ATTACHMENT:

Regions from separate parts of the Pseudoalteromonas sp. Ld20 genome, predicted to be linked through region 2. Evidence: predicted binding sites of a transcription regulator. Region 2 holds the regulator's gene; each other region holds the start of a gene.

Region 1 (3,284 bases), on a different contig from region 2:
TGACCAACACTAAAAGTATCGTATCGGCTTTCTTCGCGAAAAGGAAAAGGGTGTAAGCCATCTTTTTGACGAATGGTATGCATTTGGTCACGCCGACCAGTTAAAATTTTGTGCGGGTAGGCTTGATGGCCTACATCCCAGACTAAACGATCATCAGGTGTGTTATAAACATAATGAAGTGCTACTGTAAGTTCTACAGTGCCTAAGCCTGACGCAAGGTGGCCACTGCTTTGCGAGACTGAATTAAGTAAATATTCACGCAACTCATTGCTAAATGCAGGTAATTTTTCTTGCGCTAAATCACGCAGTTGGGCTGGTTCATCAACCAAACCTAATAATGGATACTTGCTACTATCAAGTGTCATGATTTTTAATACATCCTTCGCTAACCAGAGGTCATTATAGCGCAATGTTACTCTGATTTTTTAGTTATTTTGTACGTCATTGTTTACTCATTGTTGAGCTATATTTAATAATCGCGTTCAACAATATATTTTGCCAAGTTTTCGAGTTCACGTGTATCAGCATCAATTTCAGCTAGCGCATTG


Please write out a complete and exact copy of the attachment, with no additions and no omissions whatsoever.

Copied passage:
Regions from separate parts of the Pseudoalteromonas sp. Ld20 genome, predicted to be linked through region 2. Evidence: predicted binding sites of a transcription regulator. Region 2 holds the regulator's gene; each other region holds the start of a gene.

Region 1 (3,284 bases), on a different contig from region 2:
TGACCAACACTAAAAGTATCGTATCGGCTTTCTTCGCGAAAAGGAAAAGGGTGTAAGCCATCTTTTTGACGAATGGTATGCATTTGGTCACGCCGACCAGTTAAAATTTTGTGCGGGTAGGCTTGATGGCCTACATCCCAGACTAAACGATCATCAGGTGTGTTATAAACATAATGAAGTGCTACTGTAAGTTCTACAGTGCCTAAGCCTGACGCAAGGTGGCCACTGCTTTGCGAGACTGAATTAAGTAAATATTCACGCAACTCATTGCTAAATGCAGGTAATTTTTCTTGCGCTAAATCACGCAGTTGGGCTGGTTCATCAACCAAACCTAATAATGGATACTTGCTACTATCAAGTGTCATGATTTTTAATACATCCTTCGCTAACCAGAGGTCATTATAGCGCAATGTTACTCTGATTTTTTAGTTATTTTGTACGTCATTGTTTACTCATTGTTGAGCTATATTTAATAATCGCGTTCAACAATATATTTTGCCAAGTTTTCGAGTTCACGTGTATCAGCATCAATTTCAGCTAGCGCATTG